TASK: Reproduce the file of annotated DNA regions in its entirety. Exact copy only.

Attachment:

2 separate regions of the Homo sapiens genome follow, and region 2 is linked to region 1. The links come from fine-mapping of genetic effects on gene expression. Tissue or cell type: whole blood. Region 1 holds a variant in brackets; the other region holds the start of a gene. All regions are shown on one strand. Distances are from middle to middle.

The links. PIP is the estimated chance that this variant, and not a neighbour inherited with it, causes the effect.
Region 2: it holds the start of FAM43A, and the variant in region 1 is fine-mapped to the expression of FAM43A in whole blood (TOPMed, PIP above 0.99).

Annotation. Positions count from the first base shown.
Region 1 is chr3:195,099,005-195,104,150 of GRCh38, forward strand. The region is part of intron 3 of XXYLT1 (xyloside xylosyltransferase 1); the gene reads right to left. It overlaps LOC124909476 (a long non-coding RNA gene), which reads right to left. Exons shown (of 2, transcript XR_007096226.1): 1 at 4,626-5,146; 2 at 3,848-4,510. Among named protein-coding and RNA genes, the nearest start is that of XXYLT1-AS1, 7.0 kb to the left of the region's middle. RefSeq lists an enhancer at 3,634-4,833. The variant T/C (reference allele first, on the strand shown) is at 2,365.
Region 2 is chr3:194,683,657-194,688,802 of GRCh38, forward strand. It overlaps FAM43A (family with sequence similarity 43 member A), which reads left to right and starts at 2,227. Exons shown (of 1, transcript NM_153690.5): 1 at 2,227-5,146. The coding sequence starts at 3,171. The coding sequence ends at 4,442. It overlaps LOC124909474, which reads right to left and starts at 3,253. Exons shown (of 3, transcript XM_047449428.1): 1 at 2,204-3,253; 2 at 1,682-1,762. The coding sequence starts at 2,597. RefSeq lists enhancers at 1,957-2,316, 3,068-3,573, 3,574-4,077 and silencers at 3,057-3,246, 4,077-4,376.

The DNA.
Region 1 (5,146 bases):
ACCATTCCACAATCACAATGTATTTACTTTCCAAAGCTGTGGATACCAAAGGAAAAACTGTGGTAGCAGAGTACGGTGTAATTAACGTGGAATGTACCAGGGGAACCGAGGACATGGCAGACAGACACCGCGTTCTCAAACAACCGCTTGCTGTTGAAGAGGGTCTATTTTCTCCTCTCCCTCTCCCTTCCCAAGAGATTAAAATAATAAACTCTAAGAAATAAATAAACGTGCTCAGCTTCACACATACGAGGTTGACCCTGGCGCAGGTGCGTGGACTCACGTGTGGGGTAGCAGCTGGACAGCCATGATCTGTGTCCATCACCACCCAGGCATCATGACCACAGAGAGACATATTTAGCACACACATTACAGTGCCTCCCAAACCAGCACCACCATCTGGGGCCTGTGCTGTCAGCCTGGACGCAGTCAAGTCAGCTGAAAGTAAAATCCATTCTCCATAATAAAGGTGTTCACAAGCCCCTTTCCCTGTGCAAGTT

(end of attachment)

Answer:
2 separate regions of the Homo sapiens genome follow, and region 2 is linked to region 1. The links come from fine-mapping of genetic effects on gene expression. Tissue or cell type: whole blood. Region 1 holds a variant in brackets; the other region holds the start of a gene. All regions are shown on one strand. Distances are from middle to middle.

The links. PIP is the estimated chance that this variant, and not a neighbour inherited with it, causes the effect.
Region 2: it holds the start of FAM43A, and the variant in region 1 is fine-mapped to the expression of FAM43A in whole blood (TOPMed, PIP above 0.99).

Annotation. Positions count from the first base shown.
Region 1 is chr3:195,099,005-195,104,150 of GRCh38, forward strand. The region is part of intron 3 of XXYLT1 (xyloside xylosyltransferase 1); the gene reads right to left. It overlaps LOC124909476 (a long non-coding RNA gene), which reads right to left. Exons shown (of 2, transcript XR_007096226.1): 1 at 4,626-5,146; 2 at 3,848-4,510. Among named protein-coding and RNA genes, the nearest start is that of XXYLT1-AS1, 7.0 kb to the left of the region's middle. RefSeq lists an enhancer at 3,634-4,833. The variant T/C (reference allele first, on the strand shown) is at 2,365.
Region 2 is chr3:194,683,657-194,688,802 of GRCh38, forward strand. It overlaps FAM43A (family with sequence similarity 43 member A), which reads left to right and starts at 2,227. Exons shown (of 1, transcript NM_153690.5): 1 at 2,227-5,146. The coding sequence starts at 3,171. The coding sequence ends at 4,442. It overlaps LOC124909474, which reads right to left and starts at 3,253. Exons shown (of 3, transcript XM_047449428.1): 1 at 2,204-3,253; 2 at 1,682-1,762. The coding sequence starts at 2,597. RefSeq lists enhancers at 1,957-2,316, 3,068-3,573, 3,574-4,077 and silencers at 3,057-3,246, 4,077-4,376.

The DNA.
Region 1 (5,146 bases):
ACCATTCCACAATCACAATGTATTTACTTTCCAAAGCTGTGGATACCAAAGGAAAAACTGTGGTAGCAGAGTACGGTGTAATTAACGTGGAATGTACCAGGGGAACCGAGGACATGGCAGACAGACACCGCGTTCTCAAACAACCGCTTGCTGTTGAAGAGGGTCTATTTTCTCCTCTCCCTCTCCCTTCCCAAGAGATTAAAATAATAAACTCTAAGAAATAAATAAACGTGCTCAGCTTCACACATACGAGGTTGACCCTGGCGCAGGTGCGTGGACTCACGTGTGGGGTAGCAGCTGGACAGCCATGATCTGTGTCCATCACCACCCAGGCATCATGACCACAGAGAGACATATTTAGCACACACATTACAGTGCCTCCCAAACCAGCACCACCATCTGGGGCCTGTGCTGTCAGCCTGGACGCAGTCAAGTCAGCTGAAAGTAAAATCCATTCTCCATAATAAAGGTGTTCACAAGCCCCTTTCCCTGTGCAAGTT